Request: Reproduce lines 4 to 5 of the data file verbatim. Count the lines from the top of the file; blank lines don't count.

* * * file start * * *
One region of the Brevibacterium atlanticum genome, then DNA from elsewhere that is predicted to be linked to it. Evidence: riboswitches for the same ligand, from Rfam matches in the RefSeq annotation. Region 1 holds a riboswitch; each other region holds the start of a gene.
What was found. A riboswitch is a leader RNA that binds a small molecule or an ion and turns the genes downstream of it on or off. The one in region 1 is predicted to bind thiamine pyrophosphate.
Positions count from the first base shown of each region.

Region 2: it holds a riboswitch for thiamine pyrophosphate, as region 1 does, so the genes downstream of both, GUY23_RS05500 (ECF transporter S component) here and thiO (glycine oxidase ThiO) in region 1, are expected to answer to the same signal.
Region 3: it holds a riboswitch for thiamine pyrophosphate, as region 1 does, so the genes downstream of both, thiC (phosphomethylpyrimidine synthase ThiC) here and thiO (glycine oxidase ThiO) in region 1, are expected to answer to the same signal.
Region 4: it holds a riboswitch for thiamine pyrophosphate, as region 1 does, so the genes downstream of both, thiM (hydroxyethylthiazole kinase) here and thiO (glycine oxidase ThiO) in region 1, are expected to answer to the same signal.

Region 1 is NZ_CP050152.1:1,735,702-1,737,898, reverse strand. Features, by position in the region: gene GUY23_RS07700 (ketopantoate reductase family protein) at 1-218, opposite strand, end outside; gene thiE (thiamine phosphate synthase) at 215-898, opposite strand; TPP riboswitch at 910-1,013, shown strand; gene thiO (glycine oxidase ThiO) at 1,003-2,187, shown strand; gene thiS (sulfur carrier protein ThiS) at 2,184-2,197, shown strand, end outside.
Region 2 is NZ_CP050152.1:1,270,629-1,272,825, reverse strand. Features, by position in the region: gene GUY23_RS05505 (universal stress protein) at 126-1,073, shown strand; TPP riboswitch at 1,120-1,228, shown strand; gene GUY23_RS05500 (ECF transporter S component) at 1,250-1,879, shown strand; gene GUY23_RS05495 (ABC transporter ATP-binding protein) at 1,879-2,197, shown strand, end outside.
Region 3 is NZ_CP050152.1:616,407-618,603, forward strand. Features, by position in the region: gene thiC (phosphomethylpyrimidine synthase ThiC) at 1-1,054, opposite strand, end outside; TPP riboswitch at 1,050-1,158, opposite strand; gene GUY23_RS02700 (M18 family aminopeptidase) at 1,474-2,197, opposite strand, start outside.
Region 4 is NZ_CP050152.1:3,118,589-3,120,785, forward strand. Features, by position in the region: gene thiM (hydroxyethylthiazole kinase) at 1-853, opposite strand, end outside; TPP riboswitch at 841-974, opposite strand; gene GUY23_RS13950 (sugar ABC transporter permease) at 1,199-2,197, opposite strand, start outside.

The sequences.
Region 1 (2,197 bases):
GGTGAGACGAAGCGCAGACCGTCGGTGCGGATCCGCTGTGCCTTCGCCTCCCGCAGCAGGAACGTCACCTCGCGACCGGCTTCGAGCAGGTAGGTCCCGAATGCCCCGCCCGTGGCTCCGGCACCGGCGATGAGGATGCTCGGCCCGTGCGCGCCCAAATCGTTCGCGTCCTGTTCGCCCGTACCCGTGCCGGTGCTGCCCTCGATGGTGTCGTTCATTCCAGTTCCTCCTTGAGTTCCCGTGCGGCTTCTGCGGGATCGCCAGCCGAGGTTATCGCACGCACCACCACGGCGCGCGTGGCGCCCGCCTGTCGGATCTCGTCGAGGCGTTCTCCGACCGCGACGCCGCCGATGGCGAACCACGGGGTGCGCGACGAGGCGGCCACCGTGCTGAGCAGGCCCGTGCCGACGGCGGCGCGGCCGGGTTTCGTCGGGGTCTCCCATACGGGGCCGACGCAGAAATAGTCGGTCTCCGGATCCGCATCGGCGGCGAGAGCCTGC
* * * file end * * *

Region 2: it holds a riboswitch for thiamine pyrophosphate, as region 1 does, so the genes downstream of both, GUY23_RS05500 (ECF transporter S component) here and thiO (glycine oxidase ThiO) in region 1, are expected to answer to the same signal.
Region 3: it holds a riboswitch for thiamine pyrophosphate, as region 1 does, so the genes downstream of both, thiC (phosphomethylpyrimidine synthase ThiC) here and thiO (glycine oxidase ThiO) in region 1, are expected to answer to the same signal.